Reporting means collecting and presenting data so that it can be analyzed.
When we talk about reporting in business intelligence (BI), we are talking about two things. One is reporting strictly defined. The other is “reporting” taken in a more general meaning.
In the first case, reporting is the art of collecting data from various data sources and presenting it to end-users in a way that is understandable and ready to be analyzed. In the second sense, reporting means presenting data and information, so it also includes analysis–in other words, allowing end-users to both see and understand the data, as well as act on it.
Reporting can be classified in many different ways. One is to differentiate reporting by the role of the person(s) preparing the report: managed reporting is reporting prepared by technical personnel such as developers; ad-hoc reporting is instead the realm of the nontechnical end-user. Another way in which reporting can be classified is by identifying the most important features of a report, such as data tables, cross-tab reports, visualization features, etc.
The Goal of Reporting (Strictly Defined)
If the flowchart of business intelligence is to see, understand and act upon data, reporting’s goal is the first–to enable end-users to see data so that they can analyze it and make it understandable through analysis. Reporting deals with data, while analysis is what turns the data into information.
For example, a sales report may include rows representing sales reps and columns showing orders taken, units sold of each major product line, revenue-dollars generated, percentage of target achieved, etc
Benefits of Reporting
Reporting is the necessary prerequisite of analysis; as such, it should be viewed in light of the goal of making data understandable and ready for easy, efficient and accurate analysis.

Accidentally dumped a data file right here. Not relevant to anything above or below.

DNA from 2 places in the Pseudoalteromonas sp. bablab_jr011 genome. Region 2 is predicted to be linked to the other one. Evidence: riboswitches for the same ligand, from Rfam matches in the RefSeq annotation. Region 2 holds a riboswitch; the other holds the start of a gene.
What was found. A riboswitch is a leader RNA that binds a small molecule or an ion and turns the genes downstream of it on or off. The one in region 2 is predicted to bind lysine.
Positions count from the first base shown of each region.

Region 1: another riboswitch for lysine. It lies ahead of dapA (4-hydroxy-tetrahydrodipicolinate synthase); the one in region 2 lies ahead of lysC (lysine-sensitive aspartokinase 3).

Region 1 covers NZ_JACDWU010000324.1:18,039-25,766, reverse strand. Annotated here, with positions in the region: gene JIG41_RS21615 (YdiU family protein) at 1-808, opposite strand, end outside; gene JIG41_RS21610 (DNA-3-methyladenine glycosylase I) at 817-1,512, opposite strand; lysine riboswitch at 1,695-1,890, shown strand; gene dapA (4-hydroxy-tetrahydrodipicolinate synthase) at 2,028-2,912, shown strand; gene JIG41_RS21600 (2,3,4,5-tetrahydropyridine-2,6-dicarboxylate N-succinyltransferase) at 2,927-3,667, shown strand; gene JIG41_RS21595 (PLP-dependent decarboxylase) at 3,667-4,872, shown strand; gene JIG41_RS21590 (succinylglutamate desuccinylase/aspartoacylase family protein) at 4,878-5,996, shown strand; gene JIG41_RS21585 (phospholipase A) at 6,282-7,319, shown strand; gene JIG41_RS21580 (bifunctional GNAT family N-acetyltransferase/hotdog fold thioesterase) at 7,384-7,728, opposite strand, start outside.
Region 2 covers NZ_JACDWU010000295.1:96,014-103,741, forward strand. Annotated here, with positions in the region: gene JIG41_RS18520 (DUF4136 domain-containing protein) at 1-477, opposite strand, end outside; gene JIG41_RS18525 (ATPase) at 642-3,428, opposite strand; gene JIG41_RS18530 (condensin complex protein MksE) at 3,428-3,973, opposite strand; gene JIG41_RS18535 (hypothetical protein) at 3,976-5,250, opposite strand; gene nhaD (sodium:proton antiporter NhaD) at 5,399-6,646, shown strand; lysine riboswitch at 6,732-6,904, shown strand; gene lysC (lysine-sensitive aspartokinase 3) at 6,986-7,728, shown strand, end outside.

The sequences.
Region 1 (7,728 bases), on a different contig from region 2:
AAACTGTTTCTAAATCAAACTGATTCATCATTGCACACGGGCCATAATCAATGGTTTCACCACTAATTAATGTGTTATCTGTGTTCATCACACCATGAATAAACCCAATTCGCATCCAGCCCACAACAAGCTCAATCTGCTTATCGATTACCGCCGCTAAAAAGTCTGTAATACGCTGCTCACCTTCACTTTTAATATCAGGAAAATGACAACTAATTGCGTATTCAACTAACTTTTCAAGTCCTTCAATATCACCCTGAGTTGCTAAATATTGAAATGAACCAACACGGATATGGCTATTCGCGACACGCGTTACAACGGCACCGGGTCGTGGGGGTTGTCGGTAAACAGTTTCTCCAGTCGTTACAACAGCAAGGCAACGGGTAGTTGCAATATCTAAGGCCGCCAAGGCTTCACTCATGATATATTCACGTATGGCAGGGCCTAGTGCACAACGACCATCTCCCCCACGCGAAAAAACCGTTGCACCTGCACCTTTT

Collecting and presenting data ready to be analyzed, including historical data that can be tracked over time
Empowering end-users with the knowledge to become experts in their area of business
Having the underlying figures to back up actions and explain decisions
Reporting Best Practices
Prepare your reports with the next step in mind, which is analysis. Format your data in a way that is conducive to quick and intuitive analysis, and name your columns in a way that is both consistent and understandable to the end-users.
If you are the report developer or system administrator, don’t confuse the end-user with too many objects. Work with them to understand what their needs are, and give them a report that is as clean as possible, eliminating clutter and unnecessary pieces of data by carefully selecting the objects end-users can see and report on.
Be mindful about sensitive data and use role-based security, authentication and authorization to grant or deny access to reports, columns and records to selected users or user groups.
Leverage the power of the Web to create reports that are powerful, interactive and easy to navigate, while placing as little a burden as possible on the system.
Place your reporting layer on top of the data sources that are most used in your company. In this sense, a reporting solution that is data-source neutral allows you to bring together data from traditional and non-traditional data sources, such as databases, Web services, RSS feeds, Excel, etc.